[Image above] This new water splitter has inexpensive electrodes and only requires a AAA battery to generate clean hydrogen. Credit: Mark Shwartz/Stanford Precourt Institute for Energy
When it comes to alternative fuels, hydrogen is a favorite for potentially powering the environmentally friendly future.
But shifting processes and systems built on natural resources necessitates a lot of challenging adaptations. Hydrogen storage is one—and a potential place where advanced ceramics may come in handy—and another is hydrogen generation.
Steam reforming methane currently generates most of the hydrogen produced in the United States, according to the DOE’s Alternative Fuels Data Center website. But hydrogen is also “locked up in enormous quantities in water,” says the site. Getting the hydrogen out is the tricky part.
Eileen has reported before on research into some slick water splitting chemistry to generate hydrogen, and many other researchers are also working toward better ways to break water into its constituent parts.
A group of researchers from Stanford is among that troupe, and they are leading a new charge—their simple water splitter needs only a AAA battery and skips the precious metal catalysts present in other splitters, making a cheaper device that is promising for making a hydrogen future all the more possible.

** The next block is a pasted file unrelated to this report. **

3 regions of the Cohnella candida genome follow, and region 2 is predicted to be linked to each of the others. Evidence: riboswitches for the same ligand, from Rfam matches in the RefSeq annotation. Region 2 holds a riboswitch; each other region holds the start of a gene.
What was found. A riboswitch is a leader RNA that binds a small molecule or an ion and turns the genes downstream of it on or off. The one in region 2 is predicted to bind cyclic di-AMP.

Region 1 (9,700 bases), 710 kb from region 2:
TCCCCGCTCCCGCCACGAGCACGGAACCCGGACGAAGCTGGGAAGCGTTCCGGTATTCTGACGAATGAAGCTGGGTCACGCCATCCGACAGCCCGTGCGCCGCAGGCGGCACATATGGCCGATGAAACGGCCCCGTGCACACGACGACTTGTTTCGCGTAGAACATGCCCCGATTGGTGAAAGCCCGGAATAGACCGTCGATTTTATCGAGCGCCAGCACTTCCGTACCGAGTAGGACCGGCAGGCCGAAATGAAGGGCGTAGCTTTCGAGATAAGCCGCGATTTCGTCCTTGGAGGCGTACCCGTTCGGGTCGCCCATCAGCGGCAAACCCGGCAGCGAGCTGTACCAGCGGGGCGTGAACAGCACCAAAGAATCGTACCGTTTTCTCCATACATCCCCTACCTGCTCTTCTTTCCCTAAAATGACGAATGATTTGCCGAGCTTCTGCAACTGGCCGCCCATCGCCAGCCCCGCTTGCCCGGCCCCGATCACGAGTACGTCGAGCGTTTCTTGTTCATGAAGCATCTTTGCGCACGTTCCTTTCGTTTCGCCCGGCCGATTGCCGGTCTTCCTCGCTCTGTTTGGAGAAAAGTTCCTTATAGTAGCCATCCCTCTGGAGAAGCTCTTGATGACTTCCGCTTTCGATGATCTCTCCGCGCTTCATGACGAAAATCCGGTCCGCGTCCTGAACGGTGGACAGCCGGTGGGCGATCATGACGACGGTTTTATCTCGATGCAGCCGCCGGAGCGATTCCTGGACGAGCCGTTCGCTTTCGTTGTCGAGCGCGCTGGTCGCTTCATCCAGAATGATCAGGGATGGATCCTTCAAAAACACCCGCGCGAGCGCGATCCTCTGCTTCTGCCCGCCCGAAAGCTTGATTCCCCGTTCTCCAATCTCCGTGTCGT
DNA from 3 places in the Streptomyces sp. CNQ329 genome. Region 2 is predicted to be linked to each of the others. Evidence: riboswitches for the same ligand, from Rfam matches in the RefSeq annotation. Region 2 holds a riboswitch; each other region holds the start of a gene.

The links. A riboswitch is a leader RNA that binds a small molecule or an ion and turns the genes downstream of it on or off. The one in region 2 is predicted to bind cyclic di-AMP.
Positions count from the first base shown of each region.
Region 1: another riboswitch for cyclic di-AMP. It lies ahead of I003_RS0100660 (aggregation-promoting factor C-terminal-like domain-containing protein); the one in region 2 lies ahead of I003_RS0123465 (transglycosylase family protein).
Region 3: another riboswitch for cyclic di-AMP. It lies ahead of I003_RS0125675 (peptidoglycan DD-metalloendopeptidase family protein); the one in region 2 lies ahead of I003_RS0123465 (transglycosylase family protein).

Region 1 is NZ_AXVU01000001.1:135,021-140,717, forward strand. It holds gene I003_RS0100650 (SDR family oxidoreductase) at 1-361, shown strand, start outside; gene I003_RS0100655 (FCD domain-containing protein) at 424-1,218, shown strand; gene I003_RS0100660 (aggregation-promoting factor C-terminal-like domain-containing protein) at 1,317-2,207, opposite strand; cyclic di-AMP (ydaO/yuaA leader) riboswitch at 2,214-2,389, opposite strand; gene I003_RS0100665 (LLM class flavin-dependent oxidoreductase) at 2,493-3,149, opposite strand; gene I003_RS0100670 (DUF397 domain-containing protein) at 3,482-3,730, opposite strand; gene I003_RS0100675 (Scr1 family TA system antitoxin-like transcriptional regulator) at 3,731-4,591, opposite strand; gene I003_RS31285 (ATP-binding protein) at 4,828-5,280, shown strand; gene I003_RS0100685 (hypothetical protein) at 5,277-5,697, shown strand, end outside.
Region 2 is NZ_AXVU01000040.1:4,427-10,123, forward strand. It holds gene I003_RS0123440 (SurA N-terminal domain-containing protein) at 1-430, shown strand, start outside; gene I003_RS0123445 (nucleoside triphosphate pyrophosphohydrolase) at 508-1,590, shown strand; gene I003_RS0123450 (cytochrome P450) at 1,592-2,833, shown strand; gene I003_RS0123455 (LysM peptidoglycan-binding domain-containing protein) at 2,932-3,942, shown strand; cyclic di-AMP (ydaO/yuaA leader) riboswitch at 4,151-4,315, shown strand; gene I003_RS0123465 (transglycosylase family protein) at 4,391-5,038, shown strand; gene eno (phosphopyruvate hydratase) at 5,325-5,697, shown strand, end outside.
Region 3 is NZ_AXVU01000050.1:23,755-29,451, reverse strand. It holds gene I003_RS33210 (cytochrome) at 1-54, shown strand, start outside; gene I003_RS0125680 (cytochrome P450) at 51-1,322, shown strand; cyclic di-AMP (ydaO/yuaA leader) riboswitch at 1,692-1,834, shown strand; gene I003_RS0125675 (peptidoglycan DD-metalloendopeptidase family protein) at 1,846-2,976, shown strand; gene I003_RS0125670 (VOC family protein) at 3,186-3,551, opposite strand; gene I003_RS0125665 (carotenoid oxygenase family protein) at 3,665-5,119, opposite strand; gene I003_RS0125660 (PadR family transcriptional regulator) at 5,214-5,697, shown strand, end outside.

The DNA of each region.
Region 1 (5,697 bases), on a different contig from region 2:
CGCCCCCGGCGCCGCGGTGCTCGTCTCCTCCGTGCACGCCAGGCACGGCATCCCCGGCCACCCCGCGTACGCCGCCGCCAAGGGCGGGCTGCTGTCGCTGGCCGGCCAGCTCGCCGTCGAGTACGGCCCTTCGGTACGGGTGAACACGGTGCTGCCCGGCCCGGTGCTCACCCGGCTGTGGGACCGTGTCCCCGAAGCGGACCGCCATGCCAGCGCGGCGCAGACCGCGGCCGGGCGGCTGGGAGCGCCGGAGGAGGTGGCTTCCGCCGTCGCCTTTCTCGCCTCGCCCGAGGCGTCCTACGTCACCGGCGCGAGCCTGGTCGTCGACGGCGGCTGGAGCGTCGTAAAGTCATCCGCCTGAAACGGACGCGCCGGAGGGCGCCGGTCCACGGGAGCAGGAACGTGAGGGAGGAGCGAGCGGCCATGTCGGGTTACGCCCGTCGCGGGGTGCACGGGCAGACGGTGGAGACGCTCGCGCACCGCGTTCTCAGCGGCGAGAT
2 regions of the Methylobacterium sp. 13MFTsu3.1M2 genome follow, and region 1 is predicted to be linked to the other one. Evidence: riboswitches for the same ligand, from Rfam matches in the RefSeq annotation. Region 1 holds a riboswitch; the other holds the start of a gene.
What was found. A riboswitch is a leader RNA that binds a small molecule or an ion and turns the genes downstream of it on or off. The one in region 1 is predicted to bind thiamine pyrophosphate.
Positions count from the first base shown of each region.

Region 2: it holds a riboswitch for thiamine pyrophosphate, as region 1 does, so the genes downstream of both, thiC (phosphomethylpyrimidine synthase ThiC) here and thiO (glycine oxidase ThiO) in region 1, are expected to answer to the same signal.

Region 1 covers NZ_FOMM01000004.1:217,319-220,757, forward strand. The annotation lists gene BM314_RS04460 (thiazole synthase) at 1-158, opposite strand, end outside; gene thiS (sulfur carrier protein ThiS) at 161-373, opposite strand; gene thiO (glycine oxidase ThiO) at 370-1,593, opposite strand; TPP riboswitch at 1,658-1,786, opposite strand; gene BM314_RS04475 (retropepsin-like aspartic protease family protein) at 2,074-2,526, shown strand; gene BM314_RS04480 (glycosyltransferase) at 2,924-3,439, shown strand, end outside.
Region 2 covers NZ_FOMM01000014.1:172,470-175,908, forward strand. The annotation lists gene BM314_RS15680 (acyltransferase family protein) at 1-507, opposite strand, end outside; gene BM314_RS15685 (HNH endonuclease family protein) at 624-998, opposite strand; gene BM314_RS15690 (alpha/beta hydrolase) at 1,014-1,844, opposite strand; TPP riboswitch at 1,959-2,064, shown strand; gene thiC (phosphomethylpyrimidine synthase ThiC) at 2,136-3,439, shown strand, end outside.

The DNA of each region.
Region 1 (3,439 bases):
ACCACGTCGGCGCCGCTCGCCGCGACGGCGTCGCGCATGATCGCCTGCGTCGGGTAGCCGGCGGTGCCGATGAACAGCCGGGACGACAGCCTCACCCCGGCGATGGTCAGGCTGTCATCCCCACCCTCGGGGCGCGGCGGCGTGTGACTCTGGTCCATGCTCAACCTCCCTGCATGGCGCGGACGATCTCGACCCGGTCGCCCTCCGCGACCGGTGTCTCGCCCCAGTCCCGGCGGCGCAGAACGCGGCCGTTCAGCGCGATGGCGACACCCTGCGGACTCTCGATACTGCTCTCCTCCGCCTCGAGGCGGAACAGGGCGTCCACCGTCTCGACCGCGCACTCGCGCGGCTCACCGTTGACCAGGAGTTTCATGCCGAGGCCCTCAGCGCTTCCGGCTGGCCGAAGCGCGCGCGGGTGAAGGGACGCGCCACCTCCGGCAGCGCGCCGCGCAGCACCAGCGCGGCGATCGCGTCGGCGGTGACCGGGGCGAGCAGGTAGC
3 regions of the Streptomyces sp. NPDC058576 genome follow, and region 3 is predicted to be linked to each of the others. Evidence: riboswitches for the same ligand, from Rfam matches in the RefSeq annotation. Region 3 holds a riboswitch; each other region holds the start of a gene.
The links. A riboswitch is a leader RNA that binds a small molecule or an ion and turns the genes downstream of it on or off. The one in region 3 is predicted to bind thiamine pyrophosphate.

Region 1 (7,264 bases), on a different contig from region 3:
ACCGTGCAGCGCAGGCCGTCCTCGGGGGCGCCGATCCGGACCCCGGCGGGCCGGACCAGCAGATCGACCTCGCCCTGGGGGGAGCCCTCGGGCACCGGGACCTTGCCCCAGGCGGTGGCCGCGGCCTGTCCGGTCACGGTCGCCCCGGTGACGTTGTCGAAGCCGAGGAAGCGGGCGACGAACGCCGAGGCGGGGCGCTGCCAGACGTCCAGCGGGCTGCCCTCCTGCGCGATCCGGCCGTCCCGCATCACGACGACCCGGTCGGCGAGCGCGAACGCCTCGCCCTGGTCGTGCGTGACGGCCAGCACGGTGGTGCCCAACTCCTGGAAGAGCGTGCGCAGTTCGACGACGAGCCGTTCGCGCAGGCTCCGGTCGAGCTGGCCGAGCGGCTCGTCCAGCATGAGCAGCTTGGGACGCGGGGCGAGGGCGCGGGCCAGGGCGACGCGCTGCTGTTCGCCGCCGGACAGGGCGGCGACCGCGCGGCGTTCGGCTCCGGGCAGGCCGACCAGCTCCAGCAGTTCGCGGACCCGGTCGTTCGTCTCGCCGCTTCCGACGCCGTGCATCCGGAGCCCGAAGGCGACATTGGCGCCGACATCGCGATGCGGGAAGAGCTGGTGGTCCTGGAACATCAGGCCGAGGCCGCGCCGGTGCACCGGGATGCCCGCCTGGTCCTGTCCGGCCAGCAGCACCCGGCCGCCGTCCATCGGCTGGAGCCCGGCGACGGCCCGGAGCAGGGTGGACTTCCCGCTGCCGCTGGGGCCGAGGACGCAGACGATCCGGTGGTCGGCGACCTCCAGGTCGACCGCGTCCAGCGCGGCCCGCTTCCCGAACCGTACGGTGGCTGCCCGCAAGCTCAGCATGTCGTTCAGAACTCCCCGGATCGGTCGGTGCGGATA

Water splitters themselves are nothing new, but coming up with a solution that is adequately low cost and industrially scalable has been a challenge in the field.
“Using nickel and iron, which are cheap materials, we were able to make the electrocatalysts active enough to split water at room temperature with a single 1.5-volt battery,” senior author and chemistry professor Hongjie Dai says in a Stanford press release. “This is the first time anyone has used non-precious metal catalysts to split water at a voltage that low. It’s quite remarkable, because normally you need expensive metals, like platinum or iridium, to achieve that voltage.”
The research, published in Nature Communications, details novel nickel-based catalysts that were discovered by Dai’s graduate student Ming Gong. “Ming discovered a nickel-metal/nickel-oxide structure that turns out to be more active than pure nickel metal or pure nickel oxide alone,” Dai says.
The catalysts are nickel oxide and nickel heterojunction-like structures that are attached to mildly oxidized carbon nanotubes, according to the paper. “This novel structure favors hydrogen electrocatalysis, but we still don’t fully understand the science behind it,” Dai says.
They do know that the catalysts allow water to be split at a lower voltage, allowing the use of simple battery to power the device. The device “achieves ~20 mA cm-2 at a voltage of 1.5 V,” according to the paper’s abstract.
The availability, and thus lower cost, of the catalysts and the energy savings also mean that the technique is looking promising for industrial scaling.
Credit: Stanford Precourt Institute for Energy; YouTube
The researchers are trying to improve the durability of their device next. “The electrodes are fairly stable, but they do slowly decay over time,” Dai says. “The current device would probably run for days, but weeks or months would be preferable. That goal is achievable based on my most recent results.”
Another possible avenue that the researchers are planning to explore, according to the release, is to adapt the splitter to be powered by solar energy—no battery required. And, according to the authors, the splitters could also be used to generate chlorine gas and sodium hydroxide.
The paper is “Nanoscale nickel oxide/nickel heterostructures for active hydrogen evolution electrocatalysis” (DOI: 10.1038/ncomms5695).